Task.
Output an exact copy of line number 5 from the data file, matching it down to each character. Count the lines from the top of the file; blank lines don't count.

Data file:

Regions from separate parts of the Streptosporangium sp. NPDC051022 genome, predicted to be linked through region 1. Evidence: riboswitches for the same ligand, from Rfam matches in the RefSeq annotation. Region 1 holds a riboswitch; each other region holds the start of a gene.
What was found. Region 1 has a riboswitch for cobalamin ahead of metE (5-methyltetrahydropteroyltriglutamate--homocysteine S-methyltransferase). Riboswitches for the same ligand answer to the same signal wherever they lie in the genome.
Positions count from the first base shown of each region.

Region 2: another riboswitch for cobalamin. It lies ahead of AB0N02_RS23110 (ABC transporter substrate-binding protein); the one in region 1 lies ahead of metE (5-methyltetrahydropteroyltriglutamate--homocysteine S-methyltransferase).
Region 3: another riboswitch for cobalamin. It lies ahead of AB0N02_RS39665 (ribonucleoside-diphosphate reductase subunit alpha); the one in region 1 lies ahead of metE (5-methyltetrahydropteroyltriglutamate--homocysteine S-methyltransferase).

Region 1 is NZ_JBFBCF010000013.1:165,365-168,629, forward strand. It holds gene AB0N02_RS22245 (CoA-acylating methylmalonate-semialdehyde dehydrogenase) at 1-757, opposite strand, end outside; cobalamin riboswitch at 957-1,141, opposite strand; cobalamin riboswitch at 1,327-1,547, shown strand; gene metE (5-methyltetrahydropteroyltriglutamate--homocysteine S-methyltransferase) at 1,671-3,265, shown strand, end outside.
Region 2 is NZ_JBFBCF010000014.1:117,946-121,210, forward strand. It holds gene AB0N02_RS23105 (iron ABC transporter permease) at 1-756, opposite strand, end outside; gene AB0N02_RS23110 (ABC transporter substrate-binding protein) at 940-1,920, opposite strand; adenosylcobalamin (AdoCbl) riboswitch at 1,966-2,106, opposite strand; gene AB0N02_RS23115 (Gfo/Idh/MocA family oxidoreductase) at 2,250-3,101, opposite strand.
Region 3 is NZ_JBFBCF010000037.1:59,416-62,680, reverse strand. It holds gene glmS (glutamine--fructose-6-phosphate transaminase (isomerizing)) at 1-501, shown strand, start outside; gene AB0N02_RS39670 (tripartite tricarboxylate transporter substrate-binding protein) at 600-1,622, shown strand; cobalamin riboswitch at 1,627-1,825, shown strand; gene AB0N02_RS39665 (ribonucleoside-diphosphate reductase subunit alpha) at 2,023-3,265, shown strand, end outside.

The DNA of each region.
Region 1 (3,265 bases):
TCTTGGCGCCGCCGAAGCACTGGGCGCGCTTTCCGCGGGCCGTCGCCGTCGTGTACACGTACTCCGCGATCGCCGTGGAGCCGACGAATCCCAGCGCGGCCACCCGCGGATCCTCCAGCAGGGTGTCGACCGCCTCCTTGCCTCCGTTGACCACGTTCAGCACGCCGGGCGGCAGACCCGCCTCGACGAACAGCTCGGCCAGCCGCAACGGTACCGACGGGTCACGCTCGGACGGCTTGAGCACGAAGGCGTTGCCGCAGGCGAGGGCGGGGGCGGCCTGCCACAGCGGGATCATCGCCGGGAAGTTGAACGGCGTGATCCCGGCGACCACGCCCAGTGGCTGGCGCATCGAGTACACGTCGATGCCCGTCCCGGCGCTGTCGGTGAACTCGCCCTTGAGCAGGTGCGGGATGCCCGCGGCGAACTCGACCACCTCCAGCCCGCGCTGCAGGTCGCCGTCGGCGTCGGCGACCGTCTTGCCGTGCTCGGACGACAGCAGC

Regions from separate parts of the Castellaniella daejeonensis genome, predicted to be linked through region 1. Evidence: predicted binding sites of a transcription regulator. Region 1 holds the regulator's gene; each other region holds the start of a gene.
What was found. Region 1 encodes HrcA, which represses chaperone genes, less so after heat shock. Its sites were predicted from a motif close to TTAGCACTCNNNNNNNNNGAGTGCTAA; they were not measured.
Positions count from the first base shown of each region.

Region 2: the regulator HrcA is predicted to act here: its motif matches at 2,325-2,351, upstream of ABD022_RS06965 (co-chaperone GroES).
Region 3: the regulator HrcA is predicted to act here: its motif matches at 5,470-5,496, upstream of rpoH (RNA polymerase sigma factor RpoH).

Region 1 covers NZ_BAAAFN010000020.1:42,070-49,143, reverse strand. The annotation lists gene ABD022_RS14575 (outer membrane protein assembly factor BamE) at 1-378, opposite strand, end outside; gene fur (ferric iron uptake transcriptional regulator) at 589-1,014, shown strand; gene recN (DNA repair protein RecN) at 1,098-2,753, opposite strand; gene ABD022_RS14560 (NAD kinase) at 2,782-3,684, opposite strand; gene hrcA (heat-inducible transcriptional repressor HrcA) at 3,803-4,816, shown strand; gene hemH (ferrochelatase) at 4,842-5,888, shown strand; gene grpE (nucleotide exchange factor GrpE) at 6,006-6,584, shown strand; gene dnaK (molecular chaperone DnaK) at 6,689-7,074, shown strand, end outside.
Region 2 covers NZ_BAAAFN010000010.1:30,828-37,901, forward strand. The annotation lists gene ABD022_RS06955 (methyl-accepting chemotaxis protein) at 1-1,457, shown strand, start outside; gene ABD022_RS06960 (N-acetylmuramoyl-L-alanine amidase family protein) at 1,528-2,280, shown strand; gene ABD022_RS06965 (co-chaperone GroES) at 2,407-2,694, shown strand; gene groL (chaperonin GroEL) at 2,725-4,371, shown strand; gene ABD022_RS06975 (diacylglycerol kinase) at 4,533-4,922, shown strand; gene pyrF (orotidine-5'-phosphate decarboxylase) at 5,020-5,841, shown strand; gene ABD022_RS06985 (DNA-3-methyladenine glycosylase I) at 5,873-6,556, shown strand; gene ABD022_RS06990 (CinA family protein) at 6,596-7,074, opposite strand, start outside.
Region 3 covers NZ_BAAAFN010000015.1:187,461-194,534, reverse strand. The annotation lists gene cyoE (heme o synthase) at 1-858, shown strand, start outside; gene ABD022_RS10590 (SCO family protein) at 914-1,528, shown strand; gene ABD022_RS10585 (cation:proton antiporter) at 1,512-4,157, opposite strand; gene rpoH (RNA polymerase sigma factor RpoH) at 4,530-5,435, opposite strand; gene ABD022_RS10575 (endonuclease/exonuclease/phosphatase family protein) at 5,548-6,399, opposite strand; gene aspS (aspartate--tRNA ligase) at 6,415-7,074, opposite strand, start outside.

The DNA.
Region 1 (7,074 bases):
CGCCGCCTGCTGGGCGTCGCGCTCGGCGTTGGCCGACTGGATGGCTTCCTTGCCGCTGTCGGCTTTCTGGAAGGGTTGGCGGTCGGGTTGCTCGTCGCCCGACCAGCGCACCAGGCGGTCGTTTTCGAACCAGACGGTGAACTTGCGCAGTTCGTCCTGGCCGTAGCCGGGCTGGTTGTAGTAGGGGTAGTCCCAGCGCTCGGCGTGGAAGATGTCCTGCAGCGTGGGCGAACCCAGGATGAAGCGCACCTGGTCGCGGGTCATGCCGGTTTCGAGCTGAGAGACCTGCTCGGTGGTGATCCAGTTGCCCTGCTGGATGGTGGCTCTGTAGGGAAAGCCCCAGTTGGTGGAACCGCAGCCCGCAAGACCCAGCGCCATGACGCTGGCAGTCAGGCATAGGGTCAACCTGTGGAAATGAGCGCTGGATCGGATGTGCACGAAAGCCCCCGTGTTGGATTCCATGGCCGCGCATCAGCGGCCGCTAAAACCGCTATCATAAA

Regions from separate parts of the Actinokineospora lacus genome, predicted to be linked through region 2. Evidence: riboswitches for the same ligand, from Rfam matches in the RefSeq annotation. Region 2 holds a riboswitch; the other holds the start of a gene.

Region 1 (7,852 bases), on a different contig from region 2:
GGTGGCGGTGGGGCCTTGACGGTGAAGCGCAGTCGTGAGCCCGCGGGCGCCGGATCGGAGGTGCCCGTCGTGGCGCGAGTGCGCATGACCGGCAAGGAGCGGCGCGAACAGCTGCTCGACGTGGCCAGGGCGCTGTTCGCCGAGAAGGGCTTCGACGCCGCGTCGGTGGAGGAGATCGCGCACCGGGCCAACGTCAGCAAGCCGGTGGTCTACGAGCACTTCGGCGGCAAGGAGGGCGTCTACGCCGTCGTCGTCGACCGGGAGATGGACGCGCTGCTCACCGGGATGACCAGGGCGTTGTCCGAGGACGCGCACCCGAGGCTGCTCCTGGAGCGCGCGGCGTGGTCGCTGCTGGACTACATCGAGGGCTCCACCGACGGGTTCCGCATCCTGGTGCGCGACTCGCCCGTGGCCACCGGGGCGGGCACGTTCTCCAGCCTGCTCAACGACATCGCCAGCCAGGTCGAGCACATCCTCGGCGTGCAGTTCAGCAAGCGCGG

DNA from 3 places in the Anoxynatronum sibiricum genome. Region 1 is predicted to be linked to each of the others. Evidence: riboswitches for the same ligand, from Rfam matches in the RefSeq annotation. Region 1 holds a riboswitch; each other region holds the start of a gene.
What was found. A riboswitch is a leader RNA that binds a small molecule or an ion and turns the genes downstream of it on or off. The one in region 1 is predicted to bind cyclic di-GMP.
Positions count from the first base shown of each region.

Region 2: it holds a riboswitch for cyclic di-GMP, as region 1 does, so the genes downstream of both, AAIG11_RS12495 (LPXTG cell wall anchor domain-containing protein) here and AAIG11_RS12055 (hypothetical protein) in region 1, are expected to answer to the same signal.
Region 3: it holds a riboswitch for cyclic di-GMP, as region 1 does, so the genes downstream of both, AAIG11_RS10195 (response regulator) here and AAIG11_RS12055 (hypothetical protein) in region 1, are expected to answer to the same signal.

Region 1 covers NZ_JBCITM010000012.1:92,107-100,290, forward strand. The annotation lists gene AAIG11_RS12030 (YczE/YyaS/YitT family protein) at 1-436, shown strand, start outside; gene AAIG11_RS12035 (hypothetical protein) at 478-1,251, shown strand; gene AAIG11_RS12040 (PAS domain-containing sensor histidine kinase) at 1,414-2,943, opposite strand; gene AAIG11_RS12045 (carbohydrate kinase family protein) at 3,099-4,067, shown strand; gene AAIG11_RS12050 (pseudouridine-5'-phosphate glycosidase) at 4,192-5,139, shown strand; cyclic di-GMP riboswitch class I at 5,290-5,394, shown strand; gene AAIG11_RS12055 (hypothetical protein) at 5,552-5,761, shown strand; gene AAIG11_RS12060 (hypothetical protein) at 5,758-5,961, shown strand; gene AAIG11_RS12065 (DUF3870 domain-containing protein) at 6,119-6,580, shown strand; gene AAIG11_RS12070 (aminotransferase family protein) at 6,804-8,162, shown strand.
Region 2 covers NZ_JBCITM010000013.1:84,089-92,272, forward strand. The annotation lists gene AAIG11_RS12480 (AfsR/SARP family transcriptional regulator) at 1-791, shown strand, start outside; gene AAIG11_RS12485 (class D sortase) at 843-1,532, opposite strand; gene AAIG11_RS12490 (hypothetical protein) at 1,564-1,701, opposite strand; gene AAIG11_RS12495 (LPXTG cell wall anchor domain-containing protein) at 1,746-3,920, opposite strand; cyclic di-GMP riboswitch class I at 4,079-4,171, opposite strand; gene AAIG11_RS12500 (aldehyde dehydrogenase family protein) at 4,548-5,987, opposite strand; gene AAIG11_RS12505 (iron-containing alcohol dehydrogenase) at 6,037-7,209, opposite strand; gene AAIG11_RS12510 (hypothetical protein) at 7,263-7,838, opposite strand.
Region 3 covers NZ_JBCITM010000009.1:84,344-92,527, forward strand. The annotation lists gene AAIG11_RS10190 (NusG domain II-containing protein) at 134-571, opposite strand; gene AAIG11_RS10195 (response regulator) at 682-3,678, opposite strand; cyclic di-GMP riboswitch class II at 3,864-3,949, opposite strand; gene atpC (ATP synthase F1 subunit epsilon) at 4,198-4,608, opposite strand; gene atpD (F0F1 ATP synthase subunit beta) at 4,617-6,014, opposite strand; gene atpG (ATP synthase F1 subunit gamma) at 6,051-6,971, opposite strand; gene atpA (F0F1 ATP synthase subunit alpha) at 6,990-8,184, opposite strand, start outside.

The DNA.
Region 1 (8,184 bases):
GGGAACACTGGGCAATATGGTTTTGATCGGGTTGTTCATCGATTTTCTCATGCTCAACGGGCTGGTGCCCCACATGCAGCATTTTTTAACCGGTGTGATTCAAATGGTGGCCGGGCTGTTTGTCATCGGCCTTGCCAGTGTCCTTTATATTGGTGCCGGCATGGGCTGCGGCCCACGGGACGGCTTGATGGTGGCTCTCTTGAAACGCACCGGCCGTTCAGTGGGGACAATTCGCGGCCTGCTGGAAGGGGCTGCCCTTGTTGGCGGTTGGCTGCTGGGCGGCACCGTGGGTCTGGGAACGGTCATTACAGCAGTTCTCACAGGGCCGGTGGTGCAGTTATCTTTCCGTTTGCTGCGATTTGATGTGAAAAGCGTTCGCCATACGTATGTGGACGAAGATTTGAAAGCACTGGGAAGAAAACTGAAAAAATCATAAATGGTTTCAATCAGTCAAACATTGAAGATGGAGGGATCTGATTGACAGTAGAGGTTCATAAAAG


Region 3: another riboswitch for cobalamin. It lies ahead of AB0N02_RS39665 (ribonucleoside-diphosphate reductase subunit alpha); the one in region 1 lies ahead of metE (5-methyltetrahydropteroyltriglutamate--homocysteine S-methyltransferase).